Nate Feltman: Here’s what Indy could learn from New York

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A former colleague of mine told me about something special she and her siblings did a few years ago for her mother’s 80th birthday. They took her to New York and enjoyed a Broadway show and all that New York has to offer. Her mom loved it, and they created wonderful memories.

I loved the idea, and my sister did, too. So, we planned a trip to New York for my mother’s 80th birthday over Labor Day weekend. I wasn’t sure what to expect given the negative publicity New York City has endured over the last couple of years. But my mom was up for it and mentioned that she had heard about a new Broadway show, “Mr. Saturday Night,” starring Billy Crystal.

So off to New York we went last Thursday. At 74 years old, Billy Crystal shined, and so did New York. To our delight, the city is back and bustling. Restaurants and museums are packed, sidewalks are filled, and Central Park is full of cyclers, joggers, walkers, kids and dogs. New York felt vibrant and safe.

In addition to our visit to Broadway, we visited the 911 Memorial and Museum, the new World Trade Center, the Museum of Modern Art, and restaurant classics Tavern on the Green, the Russian Tea Room and Carmine’s. We had an incredible time. Upon reflecting on what made New York shine (besides the wonderful family time), I decided that a few things stand out.

For one, it felt safe—safer than I feel in downtown Indianapolis most days. When there are people everywhere, there is a sense of safety in numbers. Tourists and New Yorkers were out and about. Dense residential city living provides New York a buffer against the remote-working phenomenon that is hitting our downtown harder than those cities with more residential housing in their downtown core.

It certainly didn’t hurt that there was a noticeable and comfortable presence of NYPD officers on busy street corners and other public spaces. I don’t feel that same presence of IMPD officers in our city core on most days.

Each morning, I started my day with a walk through Central Park. New York City planners were ahead of their time when they designated and preserved 800 acres in the center of Manhattan as a public park. If we want more downtown Indy residents, we will need to invest in more downtown green spaces that are a draw not only for city dwellers, but for the region as a whole.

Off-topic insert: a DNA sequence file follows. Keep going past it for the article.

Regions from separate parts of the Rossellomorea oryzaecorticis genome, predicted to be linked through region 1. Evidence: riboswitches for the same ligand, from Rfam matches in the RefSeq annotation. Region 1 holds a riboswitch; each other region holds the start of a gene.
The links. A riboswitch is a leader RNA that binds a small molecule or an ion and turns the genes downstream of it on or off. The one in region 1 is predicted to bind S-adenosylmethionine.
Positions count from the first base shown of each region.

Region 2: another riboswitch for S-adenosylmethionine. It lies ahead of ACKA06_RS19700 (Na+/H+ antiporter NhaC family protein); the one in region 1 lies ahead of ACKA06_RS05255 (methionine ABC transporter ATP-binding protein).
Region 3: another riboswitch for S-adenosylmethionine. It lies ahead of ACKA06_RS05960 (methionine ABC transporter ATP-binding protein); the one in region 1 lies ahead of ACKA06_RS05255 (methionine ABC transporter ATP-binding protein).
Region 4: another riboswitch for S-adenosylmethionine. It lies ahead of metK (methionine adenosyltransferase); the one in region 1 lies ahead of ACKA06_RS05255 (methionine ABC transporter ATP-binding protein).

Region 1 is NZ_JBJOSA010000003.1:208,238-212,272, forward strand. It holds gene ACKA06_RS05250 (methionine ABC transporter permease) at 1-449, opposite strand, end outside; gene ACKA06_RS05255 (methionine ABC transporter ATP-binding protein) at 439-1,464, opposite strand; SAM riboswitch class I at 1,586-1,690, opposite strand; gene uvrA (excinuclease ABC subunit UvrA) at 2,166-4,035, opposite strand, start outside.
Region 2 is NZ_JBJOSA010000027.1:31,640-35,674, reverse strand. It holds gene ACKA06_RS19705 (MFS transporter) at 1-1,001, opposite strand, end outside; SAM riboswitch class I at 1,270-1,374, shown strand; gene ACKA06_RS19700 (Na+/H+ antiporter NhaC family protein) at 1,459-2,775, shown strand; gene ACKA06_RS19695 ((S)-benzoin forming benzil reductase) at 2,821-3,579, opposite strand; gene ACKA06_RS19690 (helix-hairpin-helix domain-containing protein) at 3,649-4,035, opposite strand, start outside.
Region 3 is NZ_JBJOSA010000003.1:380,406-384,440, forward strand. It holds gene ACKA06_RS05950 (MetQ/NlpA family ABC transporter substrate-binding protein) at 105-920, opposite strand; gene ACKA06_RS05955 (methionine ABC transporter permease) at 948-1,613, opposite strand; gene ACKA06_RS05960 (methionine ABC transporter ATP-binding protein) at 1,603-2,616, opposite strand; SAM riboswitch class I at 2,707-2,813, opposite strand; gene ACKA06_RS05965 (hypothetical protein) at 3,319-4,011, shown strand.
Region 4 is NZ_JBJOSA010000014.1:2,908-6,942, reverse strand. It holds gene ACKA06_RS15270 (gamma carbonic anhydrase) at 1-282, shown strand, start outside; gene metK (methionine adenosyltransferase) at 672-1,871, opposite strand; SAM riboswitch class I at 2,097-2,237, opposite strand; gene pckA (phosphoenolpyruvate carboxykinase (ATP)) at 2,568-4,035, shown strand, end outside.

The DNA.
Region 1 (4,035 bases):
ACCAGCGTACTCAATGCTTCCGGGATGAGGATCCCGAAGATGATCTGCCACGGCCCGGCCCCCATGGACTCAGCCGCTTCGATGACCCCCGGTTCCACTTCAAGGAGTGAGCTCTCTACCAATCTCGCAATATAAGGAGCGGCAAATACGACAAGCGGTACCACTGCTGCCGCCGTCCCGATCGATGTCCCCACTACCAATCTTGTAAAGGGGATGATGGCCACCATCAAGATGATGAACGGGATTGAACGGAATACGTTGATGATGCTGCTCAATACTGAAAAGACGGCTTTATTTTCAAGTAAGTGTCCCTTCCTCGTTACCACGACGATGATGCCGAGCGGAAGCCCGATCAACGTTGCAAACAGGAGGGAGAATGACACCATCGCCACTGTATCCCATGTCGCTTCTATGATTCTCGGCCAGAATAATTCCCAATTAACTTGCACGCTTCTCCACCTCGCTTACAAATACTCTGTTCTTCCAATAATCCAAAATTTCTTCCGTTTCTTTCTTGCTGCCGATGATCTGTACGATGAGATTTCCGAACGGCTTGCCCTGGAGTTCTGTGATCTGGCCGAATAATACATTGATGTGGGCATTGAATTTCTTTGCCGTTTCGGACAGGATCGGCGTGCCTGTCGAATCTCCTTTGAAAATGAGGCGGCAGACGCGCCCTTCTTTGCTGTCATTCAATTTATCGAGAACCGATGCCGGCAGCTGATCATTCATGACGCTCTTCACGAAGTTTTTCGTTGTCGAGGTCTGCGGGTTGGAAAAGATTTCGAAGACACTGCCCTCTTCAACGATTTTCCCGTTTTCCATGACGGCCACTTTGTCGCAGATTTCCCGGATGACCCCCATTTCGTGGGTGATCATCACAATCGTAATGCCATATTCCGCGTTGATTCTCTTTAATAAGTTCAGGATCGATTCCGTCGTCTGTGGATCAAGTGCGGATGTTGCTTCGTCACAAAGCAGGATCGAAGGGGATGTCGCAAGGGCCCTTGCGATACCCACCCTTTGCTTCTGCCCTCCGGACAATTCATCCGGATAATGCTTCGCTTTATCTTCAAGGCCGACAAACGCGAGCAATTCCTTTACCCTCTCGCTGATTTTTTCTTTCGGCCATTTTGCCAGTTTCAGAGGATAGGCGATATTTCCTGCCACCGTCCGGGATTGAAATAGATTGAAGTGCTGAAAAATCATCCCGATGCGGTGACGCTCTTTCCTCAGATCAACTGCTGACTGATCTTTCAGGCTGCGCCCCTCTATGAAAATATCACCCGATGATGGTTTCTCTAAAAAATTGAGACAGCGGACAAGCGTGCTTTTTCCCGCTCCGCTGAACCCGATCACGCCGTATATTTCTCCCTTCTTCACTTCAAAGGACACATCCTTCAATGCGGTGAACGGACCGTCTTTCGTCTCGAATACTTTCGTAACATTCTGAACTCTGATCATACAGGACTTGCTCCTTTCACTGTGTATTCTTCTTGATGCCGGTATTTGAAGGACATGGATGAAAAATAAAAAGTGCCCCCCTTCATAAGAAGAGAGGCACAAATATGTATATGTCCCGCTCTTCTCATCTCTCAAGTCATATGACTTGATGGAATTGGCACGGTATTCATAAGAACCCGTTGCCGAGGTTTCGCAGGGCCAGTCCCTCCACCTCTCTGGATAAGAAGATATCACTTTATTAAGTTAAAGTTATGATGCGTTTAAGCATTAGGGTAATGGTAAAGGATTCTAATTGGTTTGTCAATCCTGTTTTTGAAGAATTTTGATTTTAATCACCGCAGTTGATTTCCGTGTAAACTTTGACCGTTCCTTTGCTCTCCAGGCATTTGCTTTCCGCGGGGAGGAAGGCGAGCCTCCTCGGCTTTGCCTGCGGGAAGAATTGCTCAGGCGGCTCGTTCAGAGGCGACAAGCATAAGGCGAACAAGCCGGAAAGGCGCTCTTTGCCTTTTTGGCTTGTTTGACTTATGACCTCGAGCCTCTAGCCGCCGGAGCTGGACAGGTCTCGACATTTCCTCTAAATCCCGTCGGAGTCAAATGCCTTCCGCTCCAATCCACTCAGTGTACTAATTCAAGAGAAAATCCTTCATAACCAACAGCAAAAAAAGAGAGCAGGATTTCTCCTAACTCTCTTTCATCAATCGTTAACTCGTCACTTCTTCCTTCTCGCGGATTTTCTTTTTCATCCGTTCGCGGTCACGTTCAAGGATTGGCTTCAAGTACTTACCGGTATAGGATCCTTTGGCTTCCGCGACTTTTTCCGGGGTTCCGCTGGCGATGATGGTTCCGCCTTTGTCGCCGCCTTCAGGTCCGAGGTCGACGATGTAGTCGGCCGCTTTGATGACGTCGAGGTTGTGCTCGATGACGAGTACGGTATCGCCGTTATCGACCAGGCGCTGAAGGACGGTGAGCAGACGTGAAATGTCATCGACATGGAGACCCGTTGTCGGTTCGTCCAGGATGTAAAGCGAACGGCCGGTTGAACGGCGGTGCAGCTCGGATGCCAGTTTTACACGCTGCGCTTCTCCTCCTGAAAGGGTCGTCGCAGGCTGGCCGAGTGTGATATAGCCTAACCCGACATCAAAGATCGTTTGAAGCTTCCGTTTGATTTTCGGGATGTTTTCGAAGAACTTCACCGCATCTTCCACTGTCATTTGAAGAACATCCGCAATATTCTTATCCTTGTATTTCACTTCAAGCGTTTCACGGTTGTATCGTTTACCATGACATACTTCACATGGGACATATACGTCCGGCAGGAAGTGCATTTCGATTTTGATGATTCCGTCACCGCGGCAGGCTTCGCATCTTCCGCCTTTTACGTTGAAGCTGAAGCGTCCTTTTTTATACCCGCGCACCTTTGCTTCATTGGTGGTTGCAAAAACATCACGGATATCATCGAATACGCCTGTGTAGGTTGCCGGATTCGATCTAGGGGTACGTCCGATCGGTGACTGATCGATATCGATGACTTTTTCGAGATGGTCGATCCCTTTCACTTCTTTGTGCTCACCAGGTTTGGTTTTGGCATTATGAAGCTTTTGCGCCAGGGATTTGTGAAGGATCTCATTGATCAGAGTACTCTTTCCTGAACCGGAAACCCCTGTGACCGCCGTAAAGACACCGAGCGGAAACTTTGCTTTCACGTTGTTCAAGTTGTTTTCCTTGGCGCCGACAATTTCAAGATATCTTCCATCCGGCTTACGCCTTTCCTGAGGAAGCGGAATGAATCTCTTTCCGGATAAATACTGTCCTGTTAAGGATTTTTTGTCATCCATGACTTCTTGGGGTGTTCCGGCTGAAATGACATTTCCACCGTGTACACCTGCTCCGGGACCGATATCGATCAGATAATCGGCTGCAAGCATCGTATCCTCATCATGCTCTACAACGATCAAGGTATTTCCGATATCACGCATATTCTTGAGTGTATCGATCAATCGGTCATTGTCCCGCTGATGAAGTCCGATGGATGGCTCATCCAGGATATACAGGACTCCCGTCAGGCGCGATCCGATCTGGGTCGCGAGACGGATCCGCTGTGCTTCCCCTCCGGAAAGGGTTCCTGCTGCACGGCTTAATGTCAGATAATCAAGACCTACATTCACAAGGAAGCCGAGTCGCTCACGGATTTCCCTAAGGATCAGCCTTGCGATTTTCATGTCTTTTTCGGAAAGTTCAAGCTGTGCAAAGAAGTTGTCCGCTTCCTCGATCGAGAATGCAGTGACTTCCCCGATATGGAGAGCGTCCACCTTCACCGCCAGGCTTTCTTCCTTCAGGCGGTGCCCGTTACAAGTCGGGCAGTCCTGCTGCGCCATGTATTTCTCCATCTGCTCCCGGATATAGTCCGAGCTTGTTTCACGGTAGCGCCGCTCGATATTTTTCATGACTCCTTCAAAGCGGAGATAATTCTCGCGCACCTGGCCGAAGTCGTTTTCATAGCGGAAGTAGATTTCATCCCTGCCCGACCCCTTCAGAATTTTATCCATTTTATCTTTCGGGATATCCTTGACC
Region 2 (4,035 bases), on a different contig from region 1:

As we laughed our way through “Mr. Saturday Night,” my mind began to wander. In addition to the great sports teams and facilities that are draws to our downtown, what additional amenities would add to the vibrancy of Indy? Maybe a new performing arts center and entertainment district that could host musicals, plays, opera, ballet, concerts and more.

The only negative experience we had while visiting NYC was the omnipresent stench that lurked around every corner. It wasn’t trash piled up, but instead marijuana, which is now legal in New York. If that is what Hoosiers have to look forward to if marijuana is legalized, we might want to continue holding out for that reason alone.

We had a great trip to New York, thanks partly to the positive experience provided by Uber. Uber singlehandedly made New York a better place to visit. We never waited more than a few minutes for a comfortable transfer from a trustworthy and friendly driver at a pre-negotiated rate. A game-changer.

In addition to the wonderful time spent with my mother and sister, I came away convinced that the demise of big cities has been greatly exaggerated. Young and talented people will continue to choose urban living. Let’s take the best that New York and other talent magnets are getting right and make Indy an even more attractive destination.•

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Feltman is publisher of IBJ and CEO of IBJ Media. Send comments to nfeltman@ibj.com.

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3 thoughts on “Nate Feltman: Here’s what Indy could learn from New York

  1. Great observations. I couldn’t agree more. Indianapolis definitely needs to increase the number of residents living downtown and in the near downtown neighborhoods. Green space – yes. Also, the arts center would be great, if located in mile square.

    Also worth noting is that New York (Manhattan) doesn’t have freeways running through it. Indianapolis would be much, much better if the downtown loop was replaced. A surface boulevard would create a beautiful, and vibrant environment. Chicago has a network of beautiful, park-like boulevards that Indianapolis could learn a lot from.

    1. Yet INDOT is content to double-down on the mistake of the reconstruction of the North Loop by doing the same to the South Loop … then, perhaps, looking at what they should have done differently.

  2. Great article! I too took a trip to NYC this summer to visit my son during an internship. While I had the same experiences with the smell of pot everywhere as well as some overflowing trash cans my experience was in general a good one.
    What’s interesting to me is that I have spent waayyy to much time thinking about the image of our city to visitors during my commutes. The Interstate system around here is in shambles and under construction everywhere it seems (I live south). I think about how the city must look like a war zone to visitors coming in from the airport with roads in poor repair, weeds that are 2 ft. tall and buildings that look like they need condemned. Only 2 years ago they completely closed sections of 465, 65 & 70 to do what amounted to temporary patchwork. My hope is that all this construction will be over sooner rather than later and routine maintenance to public spaces will improve.

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